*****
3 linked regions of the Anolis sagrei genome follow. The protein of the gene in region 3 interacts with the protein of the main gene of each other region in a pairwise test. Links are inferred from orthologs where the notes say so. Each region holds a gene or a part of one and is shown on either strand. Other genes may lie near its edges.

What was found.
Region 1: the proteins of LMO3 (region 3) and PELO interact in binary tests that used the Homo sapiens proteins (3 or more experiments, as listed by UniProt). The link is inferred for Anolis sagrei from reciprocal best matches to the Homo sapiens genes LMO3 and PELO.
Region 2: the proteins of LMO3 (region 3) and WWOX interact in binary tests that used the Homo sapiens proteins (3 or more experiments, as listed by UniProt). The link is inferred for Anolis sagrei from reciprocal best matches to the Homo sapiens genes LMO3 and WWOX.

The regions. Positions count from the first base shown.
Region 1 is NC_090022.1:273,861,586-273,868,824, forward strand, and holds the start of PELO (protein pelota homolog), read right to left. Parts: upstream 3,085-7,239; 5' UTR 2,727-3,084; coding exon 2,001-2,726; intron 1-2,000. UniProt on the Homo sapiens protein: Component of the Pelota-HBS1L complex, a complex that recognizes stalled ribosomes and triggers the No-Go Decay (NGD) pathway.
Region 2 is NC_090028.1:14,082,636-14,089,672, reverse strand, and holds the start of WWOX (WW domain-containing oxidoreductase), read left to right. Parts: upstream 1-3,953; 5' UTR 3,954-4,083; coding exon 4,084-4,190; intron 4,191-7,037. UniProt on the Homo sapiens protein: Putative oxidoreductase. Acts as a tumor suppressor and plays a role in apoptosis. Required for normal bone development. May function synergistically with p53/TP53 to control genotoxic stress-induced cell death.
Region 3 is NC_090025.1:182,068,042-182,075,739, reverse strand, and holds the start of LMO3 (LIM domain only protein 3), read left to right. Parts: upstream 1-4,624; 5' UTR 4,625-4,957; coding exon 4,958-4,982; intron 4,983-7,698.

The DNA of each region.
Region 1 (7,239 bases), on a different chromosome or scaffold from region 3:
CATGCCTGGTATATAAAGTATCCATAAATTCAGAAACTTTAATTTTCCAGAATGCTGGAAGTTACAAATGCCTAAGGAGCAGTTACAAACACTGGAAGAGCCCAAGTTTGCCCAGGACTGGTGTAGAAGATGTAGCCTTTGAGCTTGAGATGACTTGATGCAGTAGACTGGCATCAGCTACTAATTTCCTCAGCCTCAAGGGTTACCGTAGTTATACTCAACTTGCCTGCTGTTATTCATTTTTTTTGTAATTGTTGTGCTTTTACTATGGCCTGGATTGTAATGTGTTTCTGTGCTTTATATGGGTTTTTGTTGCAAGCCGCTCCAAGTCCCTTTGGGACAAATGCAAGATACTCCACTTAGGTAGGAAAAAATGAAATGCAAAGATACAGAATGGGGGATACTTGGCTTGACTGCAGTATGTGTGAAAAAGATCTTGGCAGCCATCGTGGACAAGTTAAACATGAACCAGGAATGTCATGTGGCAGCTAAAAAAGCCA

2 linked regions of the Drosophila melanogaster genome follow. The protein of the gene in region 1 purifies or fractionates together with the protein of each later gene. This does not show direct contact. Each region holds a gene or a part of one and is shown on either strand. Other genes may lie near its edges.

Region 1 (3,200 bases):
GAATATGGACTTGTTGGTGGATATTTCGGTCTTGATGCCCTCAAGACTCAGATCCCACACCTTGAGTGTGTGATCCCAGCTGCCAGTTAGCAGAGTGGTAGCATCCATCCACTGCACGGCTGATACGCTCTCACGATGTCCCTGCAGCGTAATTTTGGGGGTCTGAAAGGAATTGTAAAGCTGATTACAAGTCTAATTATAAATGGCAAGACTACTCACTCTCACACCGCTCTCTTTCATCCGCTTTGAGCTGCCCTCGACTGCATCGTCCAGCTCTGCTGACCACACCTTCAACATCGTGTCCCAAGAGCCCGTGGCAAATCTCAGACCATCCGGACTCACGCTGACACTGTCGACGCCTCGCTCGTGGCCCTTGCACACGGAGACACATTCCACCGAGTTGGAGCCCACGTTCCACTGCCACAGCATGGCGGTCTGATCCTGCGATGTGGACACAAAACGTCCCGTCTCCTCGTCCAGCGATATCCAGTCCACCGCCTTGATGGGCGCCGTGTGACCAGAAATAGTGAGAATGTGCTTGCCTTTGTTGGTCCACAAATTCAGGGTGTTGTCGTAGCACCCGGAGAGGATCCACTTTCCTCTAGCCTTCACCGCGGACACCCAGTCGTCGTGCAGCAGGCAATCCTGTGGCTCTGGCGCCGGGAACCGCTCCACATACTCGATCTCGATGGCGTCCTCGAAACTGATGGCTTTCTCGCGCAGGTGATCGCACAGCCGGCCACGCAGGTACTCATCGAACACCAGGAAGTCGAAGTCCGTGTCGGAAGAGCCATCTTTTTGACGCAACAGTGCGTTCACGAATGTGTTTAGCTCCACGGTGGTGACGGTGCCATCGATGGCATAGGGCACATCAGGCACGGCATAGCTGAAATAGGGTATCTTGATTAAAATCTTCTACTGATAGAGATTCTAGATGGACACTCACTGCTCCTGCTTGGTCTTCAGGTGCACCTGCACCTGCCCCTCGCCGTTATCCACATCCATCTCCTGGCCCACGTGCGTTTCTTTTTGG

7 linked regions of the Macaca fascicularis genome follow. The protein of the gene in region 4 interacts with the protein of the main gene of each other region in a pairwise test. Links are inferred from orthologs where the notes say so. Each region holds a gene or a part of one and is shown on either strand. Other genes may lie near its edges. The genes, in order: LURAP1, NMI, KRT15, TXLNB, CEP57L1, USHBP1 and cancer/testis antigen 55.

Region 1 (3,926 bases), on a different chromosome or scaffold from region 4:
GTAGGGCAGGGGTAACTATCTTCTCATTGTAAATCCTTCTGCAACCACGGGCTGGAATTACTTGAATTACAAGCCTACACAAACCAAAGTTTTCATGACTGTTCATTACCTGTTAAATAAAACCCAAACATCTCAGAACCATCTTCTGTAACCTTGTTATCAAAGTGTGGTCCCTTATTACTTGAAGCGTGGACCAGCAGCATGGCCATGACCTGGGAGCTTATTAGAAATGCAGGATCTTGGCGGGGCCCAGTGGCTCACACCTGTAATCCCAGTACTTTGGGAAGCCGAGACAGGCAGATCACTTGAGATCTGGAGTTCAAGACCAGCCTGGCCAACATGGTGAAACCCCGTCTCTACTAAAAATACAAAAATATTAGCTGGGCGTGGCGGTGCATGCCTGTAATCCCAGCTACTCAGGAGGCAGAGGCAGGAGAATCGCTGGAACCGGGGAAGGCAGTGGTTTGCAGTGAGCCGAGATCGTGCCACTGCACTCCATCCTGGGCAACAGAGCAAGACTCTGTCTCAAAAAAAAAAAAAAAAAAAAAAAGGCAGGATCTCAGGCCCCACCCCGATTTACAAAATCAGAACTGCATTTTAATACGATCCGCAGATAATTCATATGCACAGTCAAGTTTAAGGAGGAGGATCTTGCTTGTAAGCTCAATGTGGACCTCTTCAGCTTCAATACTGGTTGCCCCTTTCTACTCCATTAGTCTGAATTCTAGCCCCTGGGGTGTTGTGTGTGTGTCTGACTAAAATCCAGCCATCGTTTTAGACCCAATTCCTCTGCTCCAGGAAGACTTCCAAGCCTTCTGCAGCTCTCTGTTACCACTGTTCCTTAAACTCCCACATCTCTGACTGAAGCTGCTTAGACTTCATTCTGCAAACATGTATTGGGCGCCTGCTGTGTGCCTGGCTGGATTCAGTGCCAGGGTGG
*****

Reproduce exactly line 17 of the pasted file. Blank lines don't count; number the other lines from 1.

GTAGGGCAGGGGTAACTATCTTCTCATTGTAAATCCTTCTGCAACCACGGGCTGGAATTACTTGAATTACAAGCCTACACAAACCAAAGTTTTCATGACTGTTCATTACCTGTTAAATAAAACCCAAACATCTCAGAACCATCTTCTGTAACCTTGTTATCAAAGTGTGGTCCCTTATTACTTGAAGCGTGGACCAGCAGCATGGCCATGACCTGGGAGCTTATTAGAAATGCAGGATCTTGGCGGGGCCCAGTGGCTCACACCTGTAATCCCAGTACTTTGGGAAGCCGAGACAGGCAGATCACTTGAGATCTGGAGTTCAAGACCAGCCTGGCCAACATGGTGAAACCCCGTCTCTACTAAAAATACAAAAATATTAGCTGGGCGTGGCGGTGCATGCCTGTAATCCCAGCTACTCAGGAGGCAGAGGCAGGAGAATCGCTGGAACCGGGGAAGGCAGTGGTTTGCAGTGAGCCGAGATCGTGCCACTGCACTCCATCCTGGGCAACAGAGCAAGACTCTGTCTCAAAAAAAAAAAAAAAAAAAAAAAGGCAGGATCTCAGGCCCCACCCCGATTTACAAAATCAGAACTGCATTTTAATACGATCCGCAGATAATTCATATGCACAGTCAAGTTTAAGGAGGAGGATCTTGCTTGTAAGCTCAATGTGGACCTCTTCAGCTTCAATACTGGTTGCCCCTTTCTACTCCATTAGTCTGAATTCTAGCCCCTGGGGTGTTGTGTGTGTGTCTGACTAAAATCCAGCCATCGTTTTAGACCCAATTCCTCTGCTCCAGGAAGACTTCCAAGCCTTCTGCAGCTCTCTGTTACCACTGTTCCTTAAACTCCCACATCTCTGACTGAAGCTGCTTAGACTTCATTCTGCAAACATGTATTGGGCGCCTGCTGTGTGCCTGGCTGGATTCAGTGCCAGGGTGG